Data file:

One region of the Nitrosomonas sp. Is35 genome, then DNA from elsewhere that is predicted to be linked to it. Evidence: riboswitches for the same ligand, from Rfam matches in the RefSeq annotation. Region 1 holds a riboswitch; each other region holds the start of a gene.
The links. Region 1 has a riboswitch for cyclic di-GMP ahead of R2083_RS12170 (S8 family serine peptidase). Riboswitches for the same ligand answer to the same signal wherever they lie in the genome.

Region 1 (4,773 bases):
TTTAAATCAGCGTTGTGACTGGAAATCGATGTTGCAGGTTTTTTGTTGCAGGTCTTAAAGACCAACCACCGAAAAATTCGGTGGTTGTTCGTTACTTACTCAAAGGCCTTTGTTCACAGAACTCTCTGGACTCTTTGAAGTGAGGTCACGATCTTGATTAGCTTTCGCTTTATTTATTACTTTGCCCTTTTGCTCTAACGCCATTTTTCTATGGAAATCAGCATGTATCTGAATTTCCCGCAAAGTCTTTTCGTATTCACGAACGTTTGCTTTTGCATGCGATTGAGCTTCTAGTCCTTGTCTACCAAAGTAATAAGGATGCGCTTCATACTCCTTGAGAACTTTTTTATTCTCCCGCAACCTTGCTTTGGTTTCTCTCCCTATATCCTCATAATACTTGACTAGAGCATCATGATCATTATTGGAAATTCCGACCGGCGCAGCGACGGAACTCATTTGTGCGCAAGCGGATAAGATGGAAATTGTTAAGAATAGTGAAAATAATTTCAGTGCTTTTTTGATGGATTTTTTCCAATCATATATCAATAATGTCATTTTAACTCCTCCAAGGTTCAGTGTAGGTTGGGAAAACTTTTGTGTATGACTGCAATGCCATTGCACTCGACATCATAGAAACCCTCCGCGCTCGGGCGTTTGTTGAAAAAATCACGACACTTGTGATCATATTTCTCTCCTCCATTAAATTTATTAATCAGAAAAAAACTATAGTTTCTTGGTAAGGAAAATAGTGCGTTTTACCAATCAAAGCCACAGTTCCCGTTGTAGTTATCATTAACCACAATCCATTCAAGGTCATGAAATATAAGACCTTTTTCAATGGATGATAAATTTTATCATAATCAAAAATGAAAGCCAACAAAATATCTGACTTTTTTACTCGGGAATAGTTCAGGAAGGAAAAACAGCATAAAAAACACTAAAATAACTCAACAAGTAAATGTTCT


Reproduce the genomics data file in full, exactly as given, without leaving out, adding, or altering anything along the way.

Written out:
One region of the Nitrosomonas sp. Is35 genome, then DNA from elsewhere that is predicted to be linked to it. Evidence: riboswitches for the same ligand, from Rfam matches in the RefSeq annotation. Region 1 holds a riboswitch; each other region holds the start of a gene.
The links. Region 1 has a riboswitch for cyclic di-GMP ahead of R2083_RS12170 (S8 family serine peptidase). Riboswitches for the same ligand answer to the same signal wherever they lie in the genome.

Region 1 (4,773 bases):
TTTAAATCAGCGTTGTGACTGGAAATCGATGTTGCAGGTTTTTTGTTGCAGGTCTTAAAGACCAACCACCGAAAAATTCGGTGGTTGTTCGTTACTTACTCAAAGGCCTTTGTTCACAGAACTCTCTGGACTCTTTGAAGTGAGGTCACGATCTTGATTAGCTTTCGCTTTATTTATTACTTTGCCCTTTTGCTCTAACGCCATTTTTCTATGGAAATCAGCATGTATCTGAATTTCCCGCAAAGTCTTTTCGTATTCACGAACGTTTGCTTTTGCATGCGATTGAGCTTCTAGTCCTTGTCTACCAAAGTAATAAGGATGCGCTTCATACTCCTTGAGAACTTTTTTATTCTCCCGCAACCTTGCTTTGGTTTCTCTCCCTATATCCTCATAATACTTGACTAGAGCATCATGATCATTATTGGAAATTCCGACCGGCGCAGCGACGGAACTCATTTGTGCGCAAGCGGATAAGATGGAAATTGTTAAGAATAGTGAAAATAATTTCAGTGCTTTTTTGATGGATTTTTTCCAATCATATATCAATAATGTCATTTTAACTCCTCCAAGGTTCAGTGTAGGTTGGGAAAACTTTTGTGTATGACTGCAATGCCATTGCACTCGACATCATAGAAACCCTCCGCGCTCGGGCGTTTGTTGAAAAAATCACGACACTTGTGATCATATTTCTCTCCTCCATTAAATTTATTAATCAGAAAAAAACTATAGTTTCTTGGTAAGGAAAATAGTGCGTTTTACCAATCAAAGCCACAGTTCCCGTTGTAGTTATCATTAACCACAATCCATTCAAGGTCATGAAATATAAGACCTTTTTCAATGGATGATAAATTTTATCATAATCAAAAATGAAAGCCAACAAAATATCTGACTTTTTTACTCGGGAATAGTTCAGGAAGGAAAAACAGCATAAAAAACACTAAAATAACTCAACAAGTAAATGTTCT